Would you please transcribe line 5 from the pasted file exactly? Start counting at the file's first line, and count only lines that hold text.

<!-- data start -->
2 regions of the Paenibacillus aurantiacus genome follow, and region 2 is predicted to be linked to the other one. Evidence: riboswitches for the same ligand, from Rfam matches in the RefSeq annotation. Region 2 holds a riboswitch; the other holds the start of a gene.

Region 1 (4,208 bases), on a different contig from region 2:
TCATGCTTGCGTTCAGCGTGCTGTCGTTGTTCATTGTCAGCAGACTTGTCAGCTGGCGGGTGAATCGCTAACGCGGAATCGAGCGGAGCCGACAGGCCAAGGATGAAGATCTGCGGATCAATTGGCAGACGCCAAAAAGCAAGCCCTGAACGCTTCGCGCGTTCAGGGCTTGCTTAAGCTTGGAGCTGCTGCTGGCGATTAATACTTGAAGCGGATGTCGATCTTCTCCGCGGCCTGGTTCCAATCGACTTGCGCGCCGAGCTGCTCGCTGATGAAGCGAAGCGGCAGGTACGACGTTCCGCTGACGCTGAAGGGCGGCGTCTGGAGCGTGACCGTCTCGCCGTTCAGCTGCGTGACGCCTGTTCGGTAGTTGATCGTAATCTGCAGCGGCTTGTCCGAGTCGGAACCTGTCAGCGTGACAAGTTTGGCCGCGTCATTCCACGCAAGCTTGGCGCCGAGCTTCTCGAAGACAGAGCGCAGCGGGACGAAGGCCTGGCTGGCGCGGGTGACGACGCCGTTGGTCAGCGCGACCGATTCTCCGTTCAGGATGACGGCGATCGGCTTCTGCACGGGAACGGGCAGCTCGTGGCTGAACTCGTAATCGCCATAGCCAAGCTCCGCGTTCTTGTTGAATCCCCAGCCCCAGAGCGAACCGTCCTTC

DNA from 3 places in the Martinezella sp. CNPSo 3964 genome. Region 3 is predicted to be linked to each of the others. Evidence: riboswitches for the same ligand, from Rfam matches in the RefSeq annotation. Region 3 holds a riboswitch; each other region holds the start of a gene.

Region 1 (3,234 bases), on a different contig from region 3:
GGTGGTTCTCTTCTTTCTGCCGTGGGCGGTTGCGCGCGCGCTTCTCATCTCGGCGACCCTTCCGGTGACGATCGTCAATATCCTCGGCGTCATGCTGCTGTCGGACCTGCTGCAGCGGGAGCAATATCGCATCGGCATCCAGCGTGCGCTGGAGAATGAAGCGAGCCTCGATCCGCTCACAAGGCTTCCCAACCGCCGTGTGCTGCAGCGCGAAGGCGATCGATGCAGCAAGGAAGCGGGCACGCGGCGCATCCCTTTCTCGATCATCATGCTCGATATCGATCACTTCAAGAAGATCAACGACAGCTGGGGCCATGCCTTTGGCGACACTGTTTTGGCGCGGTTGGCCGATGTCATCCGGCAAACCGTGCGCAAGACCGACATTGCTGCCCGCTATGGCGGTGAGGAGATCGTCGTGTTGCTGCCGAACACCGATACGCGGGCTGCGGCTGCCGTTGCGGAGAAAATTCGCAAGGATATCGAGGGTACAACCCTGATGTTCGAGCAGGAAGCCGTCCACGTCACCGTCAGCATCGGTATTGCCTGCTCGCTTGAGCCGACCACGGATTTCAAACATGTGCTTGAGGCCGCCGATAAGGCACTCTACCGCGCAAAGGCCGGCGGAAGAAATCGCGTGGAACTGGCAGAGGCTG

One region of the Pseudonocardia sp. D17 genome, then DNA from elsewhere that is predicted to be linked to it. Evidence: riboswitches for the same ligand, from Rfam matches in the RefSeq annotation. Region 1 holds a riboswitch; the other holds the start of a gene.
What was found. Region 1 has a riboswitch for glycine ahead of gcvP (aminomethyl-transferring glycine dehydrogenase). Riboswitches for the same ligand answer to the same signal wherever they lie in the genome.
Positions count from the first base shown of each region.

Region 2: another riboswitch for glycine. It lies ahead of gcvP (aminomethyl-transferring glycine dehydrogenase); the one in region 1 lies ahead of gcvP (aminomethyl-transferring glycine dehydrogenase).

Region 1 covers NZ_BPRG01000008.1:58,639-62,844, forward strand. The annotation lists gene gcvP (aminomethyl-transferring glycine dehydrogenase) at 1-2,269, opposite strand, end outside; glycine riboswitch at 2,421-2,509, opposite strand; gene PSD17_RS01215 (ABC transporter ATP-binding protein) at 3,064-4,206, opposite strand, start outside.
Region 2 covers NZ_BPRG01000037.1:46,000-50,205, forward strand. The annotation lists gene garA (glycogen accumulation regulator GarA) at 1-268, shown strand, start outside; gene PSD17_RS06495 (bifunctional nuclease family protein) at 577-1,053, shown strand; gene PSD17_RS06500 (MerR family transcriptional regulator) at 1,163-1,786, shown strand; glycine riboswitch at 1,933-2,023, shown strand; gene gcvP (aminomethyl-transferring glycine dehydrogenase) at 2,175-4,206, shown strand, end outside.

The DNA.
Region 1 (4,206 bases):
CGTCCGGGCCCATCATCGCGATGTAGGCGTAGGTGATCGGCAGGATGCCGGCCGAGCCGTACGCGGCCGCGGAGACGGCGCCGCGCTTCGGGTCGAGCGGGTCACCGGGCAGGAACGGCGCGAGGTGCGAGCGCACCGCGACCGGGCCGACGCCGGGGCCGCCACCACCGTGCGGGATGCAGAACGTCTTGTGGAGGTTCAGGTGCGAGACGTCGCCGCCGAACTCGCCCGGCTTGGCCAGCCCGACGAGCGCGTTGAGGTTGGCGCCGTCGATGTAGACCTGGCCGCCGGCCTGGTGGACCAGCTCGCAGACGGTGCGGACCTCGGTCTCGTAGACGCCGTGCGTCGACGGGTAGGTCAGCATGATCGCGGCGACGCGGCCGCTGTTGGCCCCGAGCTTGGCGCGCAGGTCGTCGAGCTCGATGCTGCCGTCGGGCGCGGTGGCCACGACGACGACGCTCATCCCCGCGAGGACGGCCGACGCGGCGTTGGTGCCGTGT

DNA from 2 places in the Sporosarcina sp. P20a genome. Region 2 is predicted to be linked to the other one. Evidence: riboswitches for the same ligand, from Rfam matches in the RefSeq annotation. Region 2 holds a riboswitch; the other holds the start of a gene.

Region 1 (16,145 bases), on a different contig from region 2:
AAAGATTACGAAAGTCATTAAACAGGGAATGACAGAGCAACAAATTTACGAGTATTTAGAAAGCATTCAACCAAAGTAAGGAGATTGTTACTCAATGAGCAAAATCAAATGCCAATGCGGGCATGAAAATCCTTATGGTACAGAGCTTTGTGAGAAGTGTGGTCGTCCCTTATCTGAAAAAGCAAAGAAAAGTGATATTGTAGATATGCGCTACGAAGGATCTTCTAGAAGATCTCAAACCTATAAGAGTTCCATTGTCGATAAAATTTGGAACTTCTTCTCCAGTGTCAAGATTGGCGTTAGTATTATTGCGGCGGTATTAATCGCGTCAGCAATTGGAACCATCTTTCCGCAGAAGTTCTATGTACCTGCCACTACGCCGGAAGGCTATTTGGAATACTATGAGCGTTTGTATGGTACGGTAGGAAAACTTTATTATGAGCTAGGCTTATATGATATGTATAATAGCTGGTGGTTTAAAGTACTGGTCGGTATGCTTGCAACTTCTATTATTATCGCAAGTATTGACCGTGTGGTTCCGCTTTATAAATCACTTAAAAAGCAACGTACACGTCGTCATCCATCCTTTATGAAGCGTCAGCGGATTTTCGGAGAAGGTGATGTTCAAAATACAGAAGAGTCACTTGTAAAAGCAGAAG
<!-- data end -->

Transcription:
Region 1 (3,234 bases), on a different contig from region 3: